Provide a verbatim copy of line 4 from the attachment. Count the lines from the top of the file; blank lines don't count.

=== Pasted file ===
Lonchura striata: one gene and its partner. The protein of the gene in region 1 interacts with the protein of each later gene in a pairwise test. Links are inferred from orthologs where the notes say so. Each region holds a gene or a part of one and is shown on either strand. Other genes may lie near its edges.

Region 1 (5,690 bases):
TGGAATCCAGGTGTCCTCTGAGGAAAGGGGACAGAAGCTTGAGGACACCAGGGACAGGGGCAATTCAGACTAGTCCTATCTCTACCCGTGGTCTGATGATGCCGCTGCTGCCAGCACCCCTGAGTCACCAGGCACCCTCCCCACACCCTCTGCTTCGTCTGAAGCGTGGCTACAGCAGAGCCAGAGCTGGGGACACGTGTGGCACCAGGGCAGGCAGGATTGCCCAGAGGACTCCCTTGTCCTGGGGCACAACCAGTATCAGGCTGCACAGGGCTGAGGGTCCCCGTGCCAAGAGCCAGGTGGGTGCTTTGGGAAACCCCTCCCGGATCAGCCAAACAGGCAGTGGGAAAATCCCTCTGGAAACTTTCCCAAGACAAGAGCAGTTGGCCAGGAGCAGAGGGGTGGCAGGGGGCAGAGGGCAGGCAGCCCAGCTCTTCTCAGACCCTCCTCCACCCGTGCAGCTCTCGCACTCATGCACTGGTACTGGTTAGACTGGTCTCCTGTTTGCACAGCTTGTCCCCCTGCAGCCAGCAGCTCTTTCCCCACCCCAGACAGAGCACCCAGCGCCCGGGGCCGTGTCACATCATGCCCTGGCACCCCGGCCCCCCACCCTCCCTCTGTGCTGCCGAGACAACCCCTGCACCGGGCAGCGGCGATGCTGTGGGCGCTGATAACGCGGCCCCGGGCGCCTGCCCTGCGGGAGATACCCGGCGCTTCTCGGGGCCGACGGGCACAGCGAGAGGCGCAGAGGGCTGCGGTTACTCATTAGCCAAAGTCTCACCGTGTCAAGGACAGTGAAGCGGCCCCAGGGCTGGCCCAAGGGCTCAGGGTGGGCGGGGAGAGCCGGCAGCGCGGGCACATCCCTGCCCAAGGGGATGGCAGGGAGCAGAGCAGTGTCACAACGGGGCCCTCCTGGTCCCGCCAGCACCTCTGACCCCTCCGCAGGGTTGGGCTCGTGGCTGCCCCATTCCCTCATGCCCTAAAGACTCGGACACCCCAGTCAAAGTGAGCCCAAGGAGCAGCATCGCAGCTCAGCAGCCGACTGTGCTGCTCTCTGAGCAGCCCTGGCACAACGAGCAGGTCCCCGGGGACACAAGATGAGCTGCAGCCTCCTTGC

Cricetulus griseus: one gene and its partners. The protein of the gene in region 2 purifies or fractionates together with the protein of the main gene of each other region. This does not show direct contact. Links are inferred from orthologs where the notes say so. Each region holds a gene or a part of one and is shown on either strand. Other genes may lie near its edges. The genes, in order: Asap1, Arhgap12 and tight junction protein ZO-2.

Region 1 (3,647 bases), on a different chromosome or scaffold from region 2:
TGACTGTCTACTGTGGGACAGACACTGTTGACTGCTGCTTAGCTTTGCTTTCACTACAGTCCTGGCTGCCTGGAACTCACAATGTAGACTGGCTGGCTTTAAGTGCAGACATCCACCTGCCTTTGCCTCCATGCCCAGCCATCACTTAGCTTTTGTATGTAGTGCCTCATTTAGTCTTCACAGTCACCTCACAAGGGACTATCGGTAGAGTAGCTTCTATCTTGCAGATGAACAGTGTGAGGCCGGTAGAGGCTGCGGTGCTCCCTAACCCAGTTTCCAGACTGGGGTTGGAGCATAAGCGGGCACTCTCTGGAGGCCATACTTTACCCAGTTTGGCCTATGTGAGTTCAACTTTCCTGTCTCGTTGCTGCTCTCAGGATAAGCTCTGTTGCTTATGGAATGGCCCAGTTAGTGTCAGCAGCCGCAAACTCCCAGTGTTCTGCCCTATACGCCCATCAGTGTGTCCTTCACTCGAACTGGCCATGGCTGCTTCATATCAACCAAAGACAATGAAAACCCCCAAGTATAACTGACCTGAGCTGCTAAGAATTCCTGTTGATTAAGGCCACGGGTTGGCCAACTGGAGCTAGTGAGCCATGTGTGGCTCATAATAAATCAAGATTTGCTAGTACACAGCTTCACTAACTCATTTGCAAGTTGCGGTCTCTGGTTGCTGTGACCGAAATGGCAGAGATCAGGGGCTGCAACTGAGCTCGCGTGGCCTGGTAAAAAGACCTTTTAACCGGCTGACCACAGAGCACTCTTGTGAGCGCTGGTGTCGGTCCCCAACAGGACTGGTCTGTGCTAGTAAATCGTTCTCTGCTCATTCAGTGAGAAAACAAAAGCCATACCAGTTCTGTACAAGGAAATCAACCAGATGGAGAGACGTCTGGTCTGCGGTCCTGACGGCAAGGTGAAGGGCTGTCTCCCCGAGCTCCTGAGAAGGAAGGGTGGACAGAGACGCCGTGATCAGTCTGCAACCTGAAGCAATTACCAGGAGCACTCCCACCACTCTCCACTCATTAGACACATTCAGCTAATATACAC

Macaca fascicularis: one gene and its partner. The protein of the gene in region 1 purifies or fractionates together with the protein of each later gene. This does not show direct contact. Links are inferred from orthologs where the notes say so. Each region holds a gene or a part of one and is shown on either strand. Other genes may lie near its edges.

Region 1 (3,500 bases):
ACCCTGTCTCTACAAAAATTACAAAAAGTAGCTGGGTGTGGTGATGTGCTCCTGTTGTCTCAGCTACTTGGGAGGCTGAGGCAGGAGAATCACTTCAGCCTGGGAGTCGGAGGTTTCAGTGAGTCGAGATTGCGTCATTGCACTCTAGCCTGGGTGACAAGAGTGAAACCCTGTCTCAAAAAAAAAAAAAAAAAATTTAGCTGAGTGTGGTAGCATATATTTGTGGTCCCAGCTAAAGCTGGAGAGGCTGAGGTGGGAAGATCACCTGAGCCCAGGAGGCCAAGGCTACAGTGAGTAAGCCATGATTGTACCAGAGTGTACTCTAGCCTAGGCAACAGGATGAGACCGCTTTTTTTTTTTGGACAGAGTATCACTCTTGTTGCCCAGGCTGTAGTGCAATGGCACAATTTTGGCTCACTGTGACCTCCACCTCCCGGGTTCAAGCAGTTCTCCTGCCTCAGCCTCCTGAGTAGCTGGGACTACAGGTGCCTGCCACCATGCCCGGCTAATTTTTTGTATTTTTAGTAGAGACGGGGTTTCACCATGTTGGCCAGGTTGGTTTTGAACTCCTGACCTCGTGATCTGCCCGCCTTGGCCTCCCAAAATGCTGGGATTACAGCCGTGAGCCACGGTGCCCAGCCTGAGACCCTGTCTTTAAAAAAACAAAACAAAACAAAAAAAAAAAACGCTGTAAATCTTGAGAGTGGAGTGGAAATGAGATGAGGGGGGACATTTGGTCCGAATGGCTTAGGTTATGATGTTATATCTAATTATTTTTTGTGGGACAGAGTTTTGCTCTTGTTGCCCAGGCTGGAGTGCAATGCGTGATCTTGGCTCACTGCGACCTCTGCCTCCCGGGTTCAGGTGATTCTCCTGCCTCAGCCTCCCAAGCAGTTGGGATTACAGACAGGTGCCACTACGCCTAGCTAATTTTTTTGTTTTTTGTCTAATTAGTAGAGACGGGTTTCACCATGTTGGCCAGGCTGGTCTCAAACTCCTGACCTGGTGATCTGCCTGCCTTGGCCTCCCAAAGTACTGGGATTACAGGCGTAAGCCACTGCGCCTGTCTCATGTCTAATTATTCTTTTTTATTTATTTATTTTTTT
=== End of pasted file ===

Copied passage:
Cricetulus griseus: one gene and its partners. The protein of the gene in region 2 purifies or fractionates together with the protein of the main gene of each other region. This does not show direct contact. Links are inferred from orthologs where the notes say so. Each region holds a gene or a part of one and is shown on either strand. Other genes may lie near its edges. The genes, in order: Asap1, Arhgap12 and tight junction protein ZO-2.